In theory, January could be depressing. It is long, cold, dark and inevitably anti-climactic, coming as it does on the heels of the holidays.
However, the reality of January is anything but depressing in my home. I'll grant that this is partly because--as an expatriate from a northern state--I'm afflicted by a psychosis in which cold and snow are actually regarded as enjoyable. Nevertheless, even sane people can enjoy January, provided they approach it as the culinary windfall it can be. You won't see the snow if you keep the windows fogged over with condensation from the stockpot, and if you administer enough doses of soup, stew, cassoulet and roasted game, you'll soon find yourself loving a month that you formerly hated. Remember, though, that the key to this therapy is a more-or-less steady stream of Syrah.
Syrah is the undisputed champ of winter wines. Classic renditions meld rich, dark berry fruit with wonderful scents of leather, smoke, tobacco and spices. This profile provides the perfect foil for the hearty foods of winter, which in turn serve to tame the tannins and intensity that mark most great Syrahs.
If you still need to be cheered up, I'm also happy to report that there has never been a better time to buy Syrah. New plantings of this noble grape have increased dramatically worldwide over the past decade, especially in California and Australia (where it is called Shiraz). The French, whom we can thank for introducing Syrah to the modern world, have also increased acreage in the greater Rhone Valley region and across much of the south.
Relative abundance and international competition have combined to open a category of affordable Syrah that was virtually unknown a decade ago, when most available bottlings were from great but pricey appellations like Cote Rotie and Hermitage. Brief reviews of the best wines in this category appear in order of preference below, with approximate prices and D.C. wholesalers indicated in parentheses:
Peter Lehmann Wines Barossa Shiraz 1997 ($15, Australia): Exceptional richness and depth of flavor, with pure blackberry fruit and just enough structure from ripe tannins. (Franklin)
Domaine Durieu Cotes du Rhone "Cuvee Lis Amourie" 1996 ($11.25, France): Intense and direct, with meaty, spicy notes augmenting the strong berry fruit. Although notably ripe, this 100 percent Syrah bottling also shows good freshness and acidity that will help it marry effectively with many foods. (Franklin)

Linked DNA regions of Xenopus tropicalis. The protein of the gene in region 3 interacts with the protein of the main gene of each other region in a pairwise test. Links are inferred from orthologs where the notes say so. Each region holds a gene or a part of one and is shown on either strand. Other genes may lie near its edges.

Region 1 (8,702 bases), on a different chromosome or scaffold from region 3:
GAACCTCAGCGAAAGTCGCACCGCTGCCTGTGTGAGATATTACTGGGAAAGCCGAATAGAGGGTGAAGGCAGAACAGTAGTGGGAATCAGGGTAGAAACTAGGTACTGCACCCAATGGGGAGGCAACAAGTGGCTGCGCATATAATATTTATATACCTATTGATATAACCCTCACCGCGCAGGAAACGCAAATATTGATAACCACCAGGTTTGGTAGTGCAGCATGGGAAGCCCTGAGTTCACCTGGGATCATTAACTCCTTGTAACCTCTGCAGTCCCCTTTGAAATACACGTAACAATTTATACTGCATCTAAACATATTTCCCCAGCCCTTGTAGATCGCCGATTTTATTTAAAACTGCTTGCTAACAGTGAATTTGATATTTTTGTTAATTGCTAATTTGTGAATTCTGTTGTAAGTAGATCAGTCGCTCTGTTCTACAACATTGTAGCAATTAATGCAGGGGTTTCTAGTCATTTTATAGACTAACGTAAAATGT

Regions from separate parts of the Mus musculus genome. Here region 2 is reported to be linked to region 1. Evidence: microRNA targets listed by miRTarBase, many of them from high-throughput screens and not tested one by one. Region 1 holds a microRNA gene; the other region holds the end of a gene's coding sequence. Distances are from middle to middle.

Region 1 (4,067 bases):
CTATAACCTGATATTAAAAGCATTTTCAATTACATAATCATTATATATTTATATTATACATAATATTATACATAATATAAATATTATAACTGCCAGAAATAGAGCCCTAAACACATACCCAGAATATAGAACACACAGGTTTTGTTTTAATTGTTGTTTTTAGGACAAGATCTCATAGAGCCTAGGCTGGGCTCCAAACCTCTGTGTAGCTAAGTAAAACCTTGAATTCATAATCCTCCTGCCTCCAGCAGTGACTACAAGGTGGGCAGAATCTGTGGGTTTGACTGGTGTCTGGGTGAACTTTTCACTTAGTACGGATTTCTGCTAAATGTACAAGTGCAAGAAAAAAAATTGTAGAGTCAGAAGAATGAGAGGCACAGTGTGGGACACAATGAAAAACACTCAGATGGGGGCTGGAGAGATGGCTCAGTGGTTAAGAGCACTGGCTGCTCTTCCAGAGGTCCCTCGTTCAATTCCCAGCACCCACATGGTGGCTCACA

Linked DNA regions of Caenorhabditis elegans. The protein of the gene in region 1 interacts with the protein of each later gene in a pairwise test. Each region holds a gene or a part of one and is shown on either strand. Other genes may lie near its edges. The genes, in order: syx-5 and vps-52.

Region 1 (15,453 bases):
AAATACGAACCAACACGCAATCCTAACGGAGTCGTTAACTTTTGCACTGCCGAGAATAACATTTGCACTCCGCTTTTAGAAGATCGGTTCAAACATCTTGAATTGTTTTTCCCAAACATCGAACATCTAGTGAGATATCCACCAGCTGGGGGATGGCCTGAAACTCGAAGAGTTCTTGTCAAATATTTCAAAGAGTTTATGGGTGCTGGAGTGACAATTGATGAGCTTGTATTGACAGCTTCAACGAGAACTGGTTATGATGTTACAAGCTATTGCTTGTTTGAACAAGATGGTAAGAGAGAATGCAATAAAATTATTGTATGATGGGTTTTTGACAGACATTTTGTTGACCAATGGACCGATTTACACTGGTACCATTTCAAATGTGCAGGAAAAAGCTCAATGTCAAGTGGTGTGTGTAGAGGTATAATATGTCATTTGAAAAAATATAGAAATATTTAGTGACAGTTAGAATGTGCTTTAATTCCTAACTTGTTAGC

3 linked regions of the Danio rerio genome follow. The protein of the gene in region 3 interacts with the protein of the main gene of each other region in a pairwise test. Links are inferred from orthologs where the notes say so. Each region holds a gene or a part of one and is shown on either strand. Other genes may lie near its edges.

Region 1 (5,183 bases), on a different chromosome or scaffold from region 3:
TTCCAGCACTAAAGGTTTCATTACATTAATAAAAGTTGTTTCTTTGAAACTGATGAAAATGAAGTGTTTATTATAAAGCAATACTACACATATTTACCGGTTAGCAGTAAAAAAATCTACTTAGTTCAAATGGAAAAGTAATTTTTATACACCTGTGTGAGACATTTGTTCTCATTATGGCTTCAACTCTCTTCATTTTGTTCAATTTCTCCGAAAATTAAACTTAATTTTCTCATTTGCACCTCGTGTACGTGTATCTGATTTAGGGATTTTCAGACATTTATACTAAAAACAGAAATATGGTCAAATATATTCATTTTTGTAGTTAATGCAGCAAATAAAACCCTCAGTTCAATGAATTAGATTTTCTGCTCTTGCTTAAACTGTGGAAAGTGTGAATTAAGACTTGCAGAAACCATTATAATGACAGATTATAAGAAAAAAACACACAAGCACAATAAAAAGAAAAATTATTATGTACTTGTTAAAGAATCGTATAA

Cline Cellars Carneros Syrah 1996 ($15, California): In addition to Chardonnay and Pinot Noir, Carneros shows great potential for Merlot and Syrah. This bottling shows lovely black cherry and dark berry fruit, augmented by alluring aromas of smoke, pepper and leather. (Bacchus)
Rosemount Estate South Eastern Australia Shiraz 1998 ($12, Australia): This top-selling wine used to be a simple quaffer featuring gushy red raspberry fruit, but recent releases have shown ever more richness and strength, with black fruit flavors joining the red ones. (Washington Wholesale)
Domaine des Blagueur Vin de Pays d'Oc Syrah 1997 ($11, France): Soft, silky and very ripe, but not raisiny or overly alcoholic, this wonderful wine shows just the right interplay between fruity and earthy flavor components. (DOPS)
Domaine des Entrefaux Crozes-Hermitage 1996 ($10, France): A great value from the northern Rhone, this shows fine blackberry fruit with the unmistakable tarry, leathery aromas attained by Syrah in this area. Ideal for game dishes. (Kysela)
Chateau Mas Neuf Costieres des Nimes "Prestige des Gibelins" 1996 ($10, France): Warm and rich, with good intensity from 80 percent Syrah and nice nuances of spices and wood. Closely comparable to much pricier wines from Chateauneuf-du-Pape and Gigondas. (Kysela)
Borie de Maurel Minervois Syrah 1998 ($9, France): Pure, impressively concentrated fruit with plenty of intensity but also considerable polish and charm. (Washington Wholesale)
Hardys South Eastern Australia "Nottage Hill" Shiraz 1998 ($8, Australia): A great value, showing excellent concentration for the money and just enough structural framing from wood and tannin. (Port Dixie)
Thomas Mitchell South Eastern Australia Shiraz 1998 ($10, Australia): Unusually bright and fresh for an Australian Shiraz, with nice peppery notes augmenting fine black cherry fruit. (Franklin)
Cave de Tain l'Hermitage Vin de Pays des Collines Rhodaniennes 1998 ($6, France): An unbelievable bargain with intense aromas of leather and roasted meat leading into pure, medium-bodied fruit. (Wines, Ltd.)
Michael Franz will be answering questions live today at noon on washingtonpost.com.